The Health, Safety, and Environmental (HSE) aspects of reservoir fluid analysis are a priority for Interface Fluidics. While traditional lab analysis requires multi-liter samples, Interface’s microfluidic technology cuts that down to a few milliliters – which diminishes HSE impacts like the potential release of hazardous substances.
Advantages of smaller sample sizes include easier and more energy-efficient collection, as well as convenient and cost-effective shipping. For Interface, the reduced sample size also results in more effective handling and storing in our lab – where it is analyzed under high pressures and temperatures – which requires robust HSE procedures.
This means our proprietary microfluidic technology significantly reduces associated risks – showing Interface’s commitment to upholding the highest standards of health and safety in our lab.
In this article, we’ll compare the HSE risks of traditional testing with Interface’s technology, comparing the lab equipment used and the contained energy of the samples involved.
The Testing Equipment – An HSE Comparison
Lots of conventional laboratory equipment operates at High-Pressure High-Temperature (HPHT) and contains large volumes and contained energy. At Interface, the equipment we use is small and very controlled, so even in the case of a catastrophic failure, risks are minimal.
Contrary to the substantial volumes used in traditional testing, Interface nano to micro-litre device loading volumes mean that we can safely operate at extremely high pressures and temperatures – reaching as high as 1000 bar at 200 ℃.
Though more detailed comparison can also be found in a previous blog post, Interface’s proprietary technology offers the following advantages:
- Our device holds 0.82 uL. At the same pressure as a compressed gas cylinder, that’s the contained energy equivalent of lifting an apple 35 cm off a table – not nearly enough energy to cause significant harm.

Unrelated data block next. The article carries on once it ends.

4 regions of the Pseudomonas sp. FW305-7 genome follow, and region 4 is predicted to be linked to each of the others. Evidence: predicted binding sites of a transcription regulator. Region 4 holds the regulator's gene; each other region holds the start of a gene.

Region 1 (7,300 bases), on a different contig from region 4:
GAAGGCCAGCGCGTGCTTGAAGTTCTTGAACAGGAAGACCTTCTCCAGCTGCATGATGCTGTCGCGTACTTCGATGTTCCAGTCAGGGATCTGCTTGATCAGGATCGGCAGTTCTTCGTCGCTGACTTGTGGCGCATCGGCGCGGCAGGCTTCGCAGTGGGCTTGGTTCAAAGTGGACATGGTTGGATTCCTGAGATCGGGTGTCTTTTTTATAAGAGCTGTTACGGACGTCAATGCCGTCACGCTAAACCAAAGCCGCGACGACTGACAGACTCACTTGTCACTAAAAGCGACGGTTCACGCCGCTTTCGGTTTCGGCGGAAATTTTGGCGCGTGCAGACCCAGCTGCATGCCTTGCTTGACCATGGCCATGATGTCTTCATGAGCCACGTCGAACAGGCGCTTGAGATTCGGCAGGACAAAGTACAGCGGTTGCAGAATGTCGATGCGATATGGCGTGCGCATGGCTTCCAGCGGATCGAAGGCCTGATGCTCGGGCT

- The supporting equipment including lines, fittings, in-line filters, etc. doesn’t exceed 5 mL, far smaller than any core flood rig or PVT cell used in conventional labs.
- How do we see a system failure? We observe a slight increase in flow rates and may capture analogue leakage under the microscope.
- Despite the low contained energy, our system is still equipped with rupture discs, pump hardware clutches, and software pressure control settings.
In contrast, in conventional fluid analysis, large HPHT devices are often utilized. An autoclave is an example of such a device. While primarily used in healthcare, manufacturing, and research, it provides a valuable example of the risks associated with HPHT technology.
In December 2019, a severe explosion occurred in Kansas – the culprit? – the elevated temperature and pressure of an autoclave. The blast led to 15 workers being critically injured and a dozen nearby parked cars left mangled.
The U.S. Department of Labor’s Occupational Safety and Health Administration (OSHA) penalized the company involved due to the “catastrophic thermal fatigue failure” – which exposed workers to “amputation, broken bones, concussions, crushing, laceration and struck-by hazards”.
Compressed Gas and Its Contained Energy